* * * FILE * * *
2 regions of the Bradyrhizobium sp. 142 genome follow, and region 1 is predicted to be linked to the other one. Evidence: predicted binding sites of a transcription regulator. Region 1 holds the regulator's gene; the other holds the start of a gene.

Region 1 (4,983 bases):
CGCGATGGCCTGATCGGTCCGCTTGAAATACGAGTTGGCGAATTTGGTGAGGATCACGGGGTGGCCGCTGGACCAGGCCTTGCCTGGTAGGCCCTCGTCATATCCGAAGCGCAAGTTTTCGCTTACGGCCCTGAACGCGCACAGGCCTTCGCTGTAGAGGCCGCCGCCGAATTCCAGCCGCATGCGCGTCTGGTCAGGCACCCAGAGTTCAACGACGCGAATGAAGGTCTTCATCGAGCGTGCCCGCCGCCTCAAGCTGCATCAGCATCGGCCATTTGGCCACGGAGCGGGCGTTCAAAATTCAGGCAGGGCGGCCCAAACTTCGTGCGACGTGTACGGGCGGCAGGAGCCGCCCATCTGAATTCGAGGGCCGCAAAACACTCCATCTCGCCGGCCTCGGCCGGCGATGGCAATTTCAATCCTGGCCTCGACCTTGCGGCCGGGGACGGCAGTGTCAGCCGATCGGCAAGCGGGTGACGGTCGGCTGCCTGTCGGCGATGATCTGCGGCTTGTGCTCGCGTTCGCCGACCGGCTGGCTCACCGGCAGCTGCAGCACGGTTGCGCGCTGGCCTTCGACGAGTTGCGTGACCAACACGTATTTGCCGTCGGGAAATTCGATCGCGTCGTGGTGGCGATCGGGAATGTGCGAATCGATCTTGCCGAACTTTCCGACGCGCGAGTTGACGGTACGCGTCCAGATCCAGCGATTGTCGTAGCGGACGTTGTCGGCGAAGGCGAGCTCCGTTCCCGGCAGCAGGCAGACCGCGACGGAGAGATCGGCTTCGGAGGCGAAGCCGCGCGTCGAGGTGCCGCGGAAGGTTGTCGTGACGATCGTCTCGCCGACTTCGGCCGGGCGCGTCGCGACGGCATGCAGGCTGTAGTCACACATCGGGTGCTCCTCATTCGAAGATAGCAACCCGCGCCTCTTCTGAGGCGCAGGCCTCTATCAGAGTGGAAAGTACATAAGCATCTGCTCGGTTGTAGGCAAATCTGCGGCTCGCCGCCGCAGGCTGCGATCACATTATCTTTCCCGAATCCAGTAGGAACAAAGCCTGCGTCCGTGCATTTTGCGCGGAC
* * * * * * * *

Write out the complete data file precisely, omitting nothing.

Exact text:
2 regions of the Bradyrhizobium sp. 142 genome follow, and region 1 is predicted to be linked to the other one. Evidence: predicted binding sites of a transcription regulator. Region 1 holds the regulator's gene; the other holds the start of a gene.

Region 1 (4,983 bases):
CGCGATGGCCTGATCGGTCCGCTTGAAATACGAGTTGGCGAATTTGGTGAGGATCACGGGGTGGCCGCTGGACCAGGCCTTGCCTGGTAGGCCCTCGTCATATCCGAAGCGCAAGTTTTCGCTTACGGCCCTGAACGCGCACAGGCCTTCGCTGTAGAGGCCGCCGCCGAATTCCAGCCGCATGCGCGTCTGGTCAGGCACCCAGAGTTCAACGACGCGAATGAAGGTCTTCATCGAGCGTGCCCGCCGCCTCAAGCTGCATCAGCATCGGCCATTTGGCCACGGAGCGGGCGTTCAAAATTCAGGCAGGGCGGCCCAAACTTCGTGCGACGTGTACGGGCGGCAGGAGCCGCCCATCTGAATTCGAGGGCCGCAAAACACTCCATCTCGCCGGCCTCGGCCGGCGATGGCAATTTCAATCCTGGCCTCGACCTTGCGGCCGGGGACGGCAGTGTCAGCCGATCGGCAAGCGGGTGACGGTCGGCTGCCTGTCGGCGATGATCTGCGGCTTGTGCTCGCGTTCGCCGACCGGCTGGCTCACCGGCAGCTGCAGCACGGTTGCGCGCTGGCCTTCGACGAGTTGCGTGACCAACACGTATTTGCCGTCGGGAAATTCGATCGCGTCGTGGTGGCGATCGGGAATGTGCGAATCGATCTTGCCGAACTTTCCGACGCGCGAGTTGACGGTACGCGTCCAGATCCAGCGATTGTCGTAGCGGACGTTGTCGGCGAAGGCGAGCTCCGTTCCCGGCAGCAGGCAGACCGCGACGGAGAGATCGGCTTCGGAGGCGAAGCCGCGCGTCGAGGTGCCGCGGAAGGTTGTCGTGACGATCGTCTCGCCGACTTCGGCCGGGCGCGTCGCGACGGCATGCAGGCTGTAGTCACACATCGGGTGCTCCTCATTCGAAGATAGCAACCCGCGCCTCTTCTGAGGCGCAGGCCTCTATCAGAGTGGAAAGTACATAAGCATCTGCTCGGTTGTAGGCAAATCTGCGGCTCGCCGCCGCAGGCTGCGATCACATTATCTTTCCCGAATCCAGTAGGAACAAAGCCTGCGTCCGTGCATTTTGCGCGGAC